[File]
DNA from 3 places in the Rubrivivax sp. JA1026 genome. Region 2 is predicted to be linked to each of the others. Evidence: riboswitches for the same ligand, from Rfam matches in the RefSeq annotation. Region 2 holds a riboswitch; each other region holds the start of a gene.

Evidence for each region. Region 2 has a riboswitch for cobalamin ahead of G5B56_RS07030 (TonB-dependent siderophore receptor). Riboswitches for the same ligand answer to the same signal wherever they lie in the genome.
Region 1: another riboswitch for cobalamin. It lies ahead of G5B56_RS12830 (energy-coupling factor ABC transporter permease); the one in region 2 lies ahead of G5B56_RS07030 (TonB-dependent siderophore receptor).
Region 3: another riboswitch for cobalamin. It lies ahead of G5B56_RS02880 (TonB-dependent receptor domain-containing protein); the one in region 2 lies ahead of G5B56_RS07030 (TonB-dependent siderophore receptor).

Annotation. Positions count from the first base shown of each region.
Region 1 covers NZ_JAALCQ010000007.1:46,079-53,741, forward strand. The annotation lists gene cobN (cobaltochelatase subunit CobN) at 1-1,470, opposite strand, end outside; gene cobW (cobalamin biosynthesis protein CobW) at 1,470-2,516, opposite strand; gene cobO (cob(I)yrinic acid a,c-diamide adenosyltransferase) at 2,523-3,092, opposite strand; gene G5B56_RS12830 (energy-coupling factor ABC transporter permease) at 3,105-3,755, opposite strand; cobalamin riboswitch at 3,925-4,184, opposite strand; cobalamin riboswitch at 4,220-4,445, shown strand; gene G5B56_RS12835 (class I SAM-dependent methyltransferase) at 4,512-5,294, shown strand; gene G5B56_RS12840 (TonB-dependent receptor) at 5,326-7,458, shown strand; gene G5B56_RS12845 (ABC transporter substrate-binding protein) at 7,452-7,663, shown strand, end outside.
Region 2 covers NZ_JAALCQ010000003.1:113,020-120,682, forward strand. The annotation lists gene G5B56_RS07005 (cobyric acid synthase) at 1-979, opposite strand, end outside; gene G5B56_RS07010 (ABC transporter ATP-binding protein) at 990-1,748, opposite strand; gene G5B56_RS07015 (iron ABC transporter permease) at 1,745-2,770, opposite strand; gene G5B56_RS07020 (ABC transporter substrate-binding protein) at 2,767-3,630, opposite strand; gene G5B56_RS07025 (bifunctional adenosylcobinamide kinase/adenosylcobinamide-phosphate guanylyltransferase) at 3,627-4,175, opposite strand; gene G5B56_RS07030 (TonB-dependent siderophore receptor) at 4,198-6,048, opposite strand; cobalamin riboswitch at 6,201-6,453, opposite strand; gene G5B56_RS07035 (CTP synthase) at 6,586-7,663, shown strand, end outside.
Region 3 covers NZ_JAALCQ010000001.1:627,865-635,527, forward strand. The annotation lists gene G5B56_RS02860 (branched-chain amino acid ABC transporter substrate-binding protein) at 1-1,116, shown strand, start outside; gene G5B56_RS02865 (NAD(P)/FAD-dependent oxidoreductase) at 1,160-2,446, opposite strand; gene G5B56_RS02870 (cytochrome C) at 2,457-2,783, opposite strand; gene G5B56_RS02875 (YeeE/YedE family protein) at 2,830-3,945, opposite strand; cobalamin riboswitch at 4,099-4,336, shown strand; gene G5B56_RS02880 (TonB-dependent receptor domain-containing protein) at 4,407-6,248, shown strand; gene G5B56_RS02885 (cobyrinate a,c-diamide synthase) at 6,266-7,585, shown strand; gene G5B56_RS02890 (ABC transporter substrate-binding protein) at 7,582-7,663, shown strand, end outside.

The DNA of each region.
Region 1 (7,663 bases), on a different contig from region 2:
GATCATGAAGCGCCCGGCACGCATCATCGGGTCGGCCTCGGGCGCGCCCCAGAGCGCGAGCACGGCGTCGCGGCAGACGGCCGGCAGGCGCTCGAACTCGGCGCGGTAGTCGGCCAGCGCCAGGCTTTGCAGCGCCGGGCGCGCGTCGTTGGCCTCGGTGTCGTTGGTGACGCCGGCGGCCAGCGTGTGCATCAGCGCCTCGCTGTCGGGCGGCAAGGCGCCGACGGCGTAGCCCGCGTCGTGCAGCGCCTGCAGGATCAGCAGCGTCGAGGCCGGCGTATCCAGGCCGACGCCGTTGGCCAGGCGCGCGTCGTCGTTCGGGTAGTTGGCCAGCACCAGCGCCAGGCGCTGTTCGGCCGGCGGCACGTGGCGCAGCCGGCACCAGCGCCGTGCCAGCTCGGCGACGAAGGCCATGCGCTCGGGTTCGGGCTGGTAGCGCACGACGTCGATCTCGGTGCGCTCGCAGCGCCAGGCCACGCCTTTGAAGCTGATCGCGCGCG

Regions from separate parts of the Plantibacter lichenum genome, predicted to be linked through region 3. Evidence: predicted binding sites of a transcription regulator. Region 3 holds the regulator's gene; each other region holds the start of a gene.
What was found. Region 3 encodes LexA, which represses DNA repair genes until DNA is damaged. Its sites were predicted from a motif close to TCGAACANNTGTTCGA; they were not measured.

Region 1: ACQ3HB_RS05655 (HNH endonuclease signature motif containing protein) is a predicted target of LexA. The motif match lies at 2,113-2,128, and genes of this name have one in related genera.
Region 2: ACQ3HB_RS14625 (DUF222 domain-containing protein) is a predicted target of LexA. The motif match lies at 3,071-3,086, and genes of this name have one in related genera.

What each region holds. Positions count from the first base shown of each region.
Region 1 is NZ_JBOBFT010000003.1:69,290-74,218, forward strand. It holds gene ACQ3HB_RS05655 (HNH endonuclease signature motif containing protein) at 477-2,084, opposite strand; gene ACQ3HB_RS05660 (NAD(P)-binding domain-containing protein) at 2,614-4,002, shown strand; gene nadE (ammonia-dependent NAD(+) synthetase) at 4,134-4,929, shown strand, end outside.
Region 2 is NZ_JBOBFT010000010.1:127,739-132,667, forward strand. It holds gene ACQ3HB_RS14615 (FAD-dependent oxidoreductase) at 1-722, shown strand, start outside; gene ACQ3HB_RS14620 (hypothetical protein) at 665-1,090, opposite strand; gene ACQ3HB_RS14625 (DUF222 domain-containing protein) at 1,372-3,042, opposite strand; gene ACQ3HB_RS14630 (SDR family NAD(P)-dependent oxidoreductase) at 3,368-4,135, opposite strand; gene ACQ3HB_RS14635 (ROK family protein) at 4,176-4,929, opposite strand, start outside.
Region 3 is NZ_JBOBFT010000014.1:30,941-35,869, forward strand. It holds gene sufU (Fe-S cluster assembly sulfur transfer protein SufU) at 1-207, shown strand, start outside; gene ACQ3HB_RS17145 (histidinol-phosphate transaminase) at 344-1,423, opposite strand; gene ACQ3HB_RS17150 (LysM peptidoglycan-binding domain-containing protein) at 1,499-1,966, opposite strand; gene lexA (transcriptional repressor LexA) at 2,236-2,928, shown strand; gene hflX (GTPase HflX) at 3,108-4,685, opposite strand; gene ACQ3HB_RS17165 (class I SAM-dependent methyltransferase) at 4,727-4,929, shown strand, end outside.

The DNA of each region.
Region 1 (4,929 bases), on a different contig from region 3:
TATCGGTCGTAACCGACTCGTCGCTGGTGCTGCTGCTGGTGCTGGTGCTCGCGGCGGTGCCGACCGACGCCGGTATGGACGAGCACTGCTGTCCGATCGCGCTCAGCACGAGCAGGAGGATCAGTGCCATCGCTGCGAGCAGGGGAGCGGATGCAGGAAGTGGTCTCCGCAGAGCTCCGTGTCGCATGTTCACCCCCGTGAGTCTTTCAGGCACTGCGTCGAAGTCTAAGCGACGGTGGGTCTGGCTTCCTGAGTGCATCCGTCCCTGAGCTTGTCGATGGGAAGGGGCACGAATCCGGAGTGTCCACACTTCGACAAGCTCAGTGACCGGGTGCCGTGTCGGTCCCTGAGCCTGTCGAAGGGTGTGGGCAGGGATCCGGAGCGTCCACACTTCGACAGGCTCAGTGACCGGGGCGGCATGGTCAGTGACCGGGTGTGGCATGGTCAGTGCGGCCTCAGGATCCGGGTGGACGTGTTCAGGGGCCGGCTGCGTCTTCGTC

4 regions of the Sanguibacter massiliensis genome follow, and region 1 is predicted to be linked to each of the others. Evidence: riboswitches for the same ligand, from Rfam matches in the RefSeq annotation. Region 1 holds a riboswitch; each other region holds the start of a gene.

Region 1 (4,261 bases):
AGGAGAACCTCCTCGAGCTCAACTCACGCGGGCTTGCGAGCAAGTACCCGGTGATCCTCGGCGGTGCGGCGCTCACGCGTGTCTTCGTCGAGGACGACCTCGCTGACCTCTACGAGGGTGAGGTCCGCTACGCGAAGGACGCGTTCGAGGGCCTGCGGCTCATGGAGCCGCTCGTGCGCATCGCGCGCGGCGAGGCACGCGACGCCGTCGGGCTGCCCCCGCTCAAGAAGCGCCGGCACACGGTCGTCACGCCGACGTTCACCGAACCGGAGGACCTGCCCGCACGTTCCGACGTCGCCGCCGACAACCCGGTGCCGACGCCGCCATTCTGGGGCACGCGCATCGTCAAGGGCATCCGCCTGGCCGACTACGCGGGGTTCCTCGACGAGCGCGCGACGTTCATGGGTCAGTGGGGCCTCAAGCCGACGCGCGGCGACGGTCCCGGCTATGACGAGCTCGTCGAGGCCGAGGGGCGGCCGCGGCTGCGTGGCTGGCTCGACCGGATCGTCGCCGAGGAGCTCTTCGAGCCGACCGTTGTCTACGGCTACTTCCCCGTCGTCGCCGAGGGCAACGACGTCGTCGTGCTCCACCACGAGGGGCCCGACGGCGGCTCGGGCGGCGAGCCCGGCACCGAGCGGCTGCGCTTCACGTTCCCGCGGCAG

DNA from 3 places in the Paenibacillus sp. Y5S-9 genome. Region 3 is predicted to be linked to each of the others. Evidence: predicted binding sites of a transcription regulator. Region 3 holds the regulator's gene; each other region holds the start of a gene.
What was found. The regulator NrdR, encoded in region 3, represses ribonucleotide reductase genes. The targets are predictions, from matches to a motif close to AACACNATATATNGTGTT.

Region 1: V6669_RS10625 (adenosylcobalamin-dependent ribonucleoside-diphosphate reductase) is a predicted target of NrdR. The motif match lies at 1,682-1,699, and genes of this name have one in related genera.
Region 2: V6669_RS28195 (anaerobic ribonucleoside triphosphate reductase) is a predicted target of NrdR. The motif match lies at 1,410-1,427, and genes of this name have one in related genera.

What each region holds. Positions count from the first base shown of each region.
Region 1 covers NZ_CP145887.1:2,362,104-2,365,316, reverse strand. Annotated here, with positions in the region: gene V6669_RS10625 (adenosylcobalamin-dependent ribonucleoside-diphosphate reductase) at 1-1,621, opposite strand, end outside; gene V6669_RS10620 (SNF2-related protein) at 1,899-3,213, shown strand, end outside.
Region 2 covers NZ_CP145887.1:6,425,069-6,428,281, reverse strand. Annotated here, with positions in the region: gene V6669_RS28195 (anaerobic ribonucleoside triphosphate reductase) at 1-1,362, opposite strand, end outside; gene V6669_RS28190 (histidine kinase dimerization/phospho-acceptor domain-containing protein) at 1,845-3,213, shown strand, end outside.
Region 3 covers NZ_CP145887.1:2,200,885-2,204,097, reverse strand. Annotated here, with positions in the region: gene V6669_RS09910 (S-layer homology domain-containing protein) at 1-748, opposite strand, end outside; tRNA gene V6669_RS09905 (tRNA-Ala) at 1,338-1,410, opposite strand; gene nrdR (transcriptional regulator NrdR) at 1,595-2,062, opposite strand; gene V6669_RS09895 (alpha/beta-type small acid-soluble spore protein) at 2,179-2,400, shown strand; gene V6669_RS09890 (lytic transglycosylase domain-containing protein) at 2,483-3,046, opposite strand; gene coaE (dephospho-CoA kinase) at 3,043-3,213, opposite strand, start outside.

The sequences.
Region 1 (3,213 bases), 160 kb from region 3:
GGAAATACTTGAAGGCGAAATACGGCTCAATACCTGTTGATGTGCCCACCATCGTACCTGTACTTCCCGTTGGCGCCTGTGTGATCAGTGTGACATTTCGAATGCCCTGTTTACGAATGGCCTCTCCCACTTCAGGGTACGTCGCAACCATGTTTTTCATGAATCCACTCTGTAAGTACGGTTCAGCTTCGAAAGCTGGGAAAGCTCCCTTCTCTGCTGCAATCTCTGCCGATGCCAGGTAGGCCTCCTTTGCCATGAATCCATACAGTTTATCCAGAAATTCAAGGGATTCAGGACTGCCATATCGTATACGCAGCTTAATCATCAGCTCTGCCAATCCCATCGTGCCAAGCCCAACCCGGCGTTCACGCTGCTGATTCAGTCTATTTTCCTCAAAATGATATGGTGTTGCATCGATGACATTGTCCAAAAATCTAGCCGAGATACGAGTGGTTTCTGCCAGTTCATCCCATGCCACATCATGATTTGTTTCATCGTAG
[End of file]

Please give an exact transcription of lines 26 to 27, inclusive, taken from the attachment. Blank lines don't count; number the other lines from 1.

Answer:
DNA from 3 places in the Paenibacillus sp. Y5S-9 genome. Region 3 is predicted to be linked to each of the others. Evidence: predicted binding sites of a transcription regulator. Region 3 holds the regulator's gene; each other region holds the start of a gene.
What was found. The regulator NrdR, encoded in region 3, represses ribonucleotide reductase genes. The targets are predictions, from matches to a motif close to AACACNATATATNGTGTT.